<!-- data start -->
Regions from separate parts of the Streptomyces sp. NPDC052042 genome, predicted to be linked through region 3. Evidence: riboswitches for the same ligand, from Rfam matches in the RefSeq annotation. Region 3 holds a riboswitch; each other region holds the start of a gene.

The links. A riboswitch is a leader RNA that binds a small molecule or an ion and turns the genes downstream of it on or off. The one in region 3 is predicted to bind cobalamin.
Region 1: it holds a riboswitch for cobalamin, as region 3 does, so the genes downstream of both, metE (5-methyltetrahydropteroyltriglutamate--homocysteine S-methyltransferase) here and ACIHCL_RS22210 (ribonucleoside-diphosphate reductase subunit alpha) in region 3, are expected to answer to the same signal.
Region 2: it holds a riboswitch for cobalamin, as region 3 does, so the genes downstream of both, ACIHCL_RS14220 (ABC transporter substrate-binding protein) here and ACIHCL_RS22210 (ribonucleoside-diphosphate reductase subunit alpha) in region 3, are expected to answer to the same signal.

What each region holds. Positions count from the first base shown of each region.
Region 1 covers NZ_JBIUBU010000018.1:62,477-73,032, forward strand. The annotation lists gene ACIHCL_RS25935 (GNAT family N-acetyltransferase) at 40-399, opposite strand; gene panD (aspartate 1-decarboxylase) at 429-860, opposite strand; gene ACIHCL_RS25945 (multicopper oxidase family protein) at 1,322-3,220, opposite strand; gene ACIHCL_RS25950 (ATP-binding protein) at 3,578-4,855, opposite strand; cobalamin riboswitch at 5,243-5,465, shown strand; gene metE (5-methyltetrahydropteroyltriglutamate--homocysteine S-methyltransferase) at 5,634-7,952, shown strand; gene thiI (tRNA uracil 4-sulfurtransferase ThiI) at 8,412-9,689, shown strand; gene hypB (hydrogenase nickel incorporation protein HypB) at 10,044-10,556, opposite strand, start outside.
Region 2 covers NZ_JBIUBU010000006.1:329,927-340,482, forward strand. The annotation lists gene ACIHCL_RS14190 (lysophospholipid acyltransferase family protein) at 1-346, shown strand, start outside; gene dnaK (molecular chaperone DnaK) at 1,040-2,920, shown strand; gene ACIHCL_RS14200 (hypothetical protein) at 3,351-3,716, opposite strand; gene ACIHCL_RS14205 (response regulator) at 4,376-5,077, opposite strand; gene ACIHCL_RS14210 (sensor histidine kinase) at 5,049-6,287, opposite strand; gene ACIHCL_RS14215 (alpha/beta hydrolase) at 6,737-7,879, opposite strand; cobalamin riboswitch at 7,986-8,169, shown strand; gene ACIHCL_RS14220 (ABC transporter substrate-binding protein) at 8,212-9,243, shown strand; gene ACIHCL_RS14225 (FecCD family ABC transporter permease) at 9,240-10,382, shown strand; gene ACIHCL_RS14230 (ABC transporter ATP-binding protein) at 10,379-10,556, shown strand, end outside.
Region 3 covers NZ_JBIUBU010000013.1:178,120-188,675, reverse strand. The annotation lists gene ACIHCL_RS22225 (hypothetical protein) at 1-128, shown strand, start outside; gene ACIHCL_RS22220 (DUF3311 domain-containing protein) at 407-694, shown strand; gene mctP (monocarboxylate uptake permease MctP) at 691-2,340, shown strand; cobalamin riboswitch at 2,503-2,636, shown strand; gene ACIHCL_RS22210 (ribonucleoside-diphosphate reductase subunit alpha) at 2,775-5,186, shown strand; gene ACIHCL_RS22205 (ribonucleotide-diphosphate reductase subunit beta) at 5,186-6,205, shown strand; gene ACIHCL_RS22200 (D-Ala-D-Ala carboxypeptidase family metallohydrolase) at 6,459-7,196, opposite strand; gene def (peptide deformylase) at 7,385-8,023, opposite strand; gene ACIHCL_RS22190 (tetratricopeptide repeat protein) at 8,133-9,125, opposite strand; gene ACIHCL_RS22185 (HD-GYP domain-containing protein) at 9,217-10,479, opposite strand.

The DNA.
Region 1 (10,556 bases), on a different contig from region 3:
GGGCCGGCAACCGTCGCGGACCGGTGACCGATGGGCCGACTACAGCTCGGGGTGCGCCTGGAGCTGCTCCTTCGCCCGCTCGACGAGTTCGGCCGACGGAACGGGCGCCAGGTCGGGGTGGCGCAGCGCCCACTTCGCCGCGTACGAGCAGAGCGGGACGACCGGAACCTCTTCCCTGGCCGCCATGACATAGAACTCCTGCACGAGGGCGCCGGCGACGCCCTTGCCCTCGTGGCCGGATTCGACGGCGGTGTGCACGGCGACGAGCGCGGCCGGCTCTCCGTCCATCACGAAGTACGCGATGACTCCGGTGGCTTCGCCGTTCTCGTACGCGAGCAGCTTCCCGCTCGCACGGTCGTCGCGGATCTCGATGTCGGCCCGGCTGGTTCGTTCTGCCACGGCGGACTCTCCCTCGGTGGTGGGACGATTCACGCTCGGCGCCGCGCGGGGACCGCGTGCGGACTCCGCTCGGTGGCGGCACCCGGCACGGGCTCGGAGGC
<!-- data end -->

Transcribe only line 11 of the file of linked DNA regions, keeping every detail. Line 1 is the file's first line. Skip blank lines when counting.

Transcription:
GGGCCGGCAACCGTCGCGGACCGGTGACCGATGGGCCGACTACAGCTCGGGGTGCGCCTGGAGCTGCTCCTTCGCCCGCTCGACGAGTTCGGCCGACGGAACGGGCGCCAGGTCGGGGTGGCGCAGCGCCCACTTCGCCGCGTACGAGCAGAGCGGGACGACCGGAACCTCTTCCCTGGCCGCCATGACATAGAACTCCTGCACGAGGGCGCCGGCGACGCCCTTGCCCTCGTGGCCGGATTCGACGGCGGTGTGCACGGCGACGAGCGCGGCCGGCTCTCCGTCCATCACGAAGTACGCGATGACTCCGGTGGCTTCGCCGTTCTCGTACGCGAGCAGCTTCCCGCTCGCACGGTCGTCGCGGATCTCGATGTCGGCCCGGCTGGTTCGTTCTGCCACGGCGGACTCTCCCTCGGTGGTGGGACGATTCACGCTCGGCGCCGCGCGGGGACCGCGTGCGGACTCCGCTCGGTGGCGGCACCCGGCACGGGCTCGGAGGC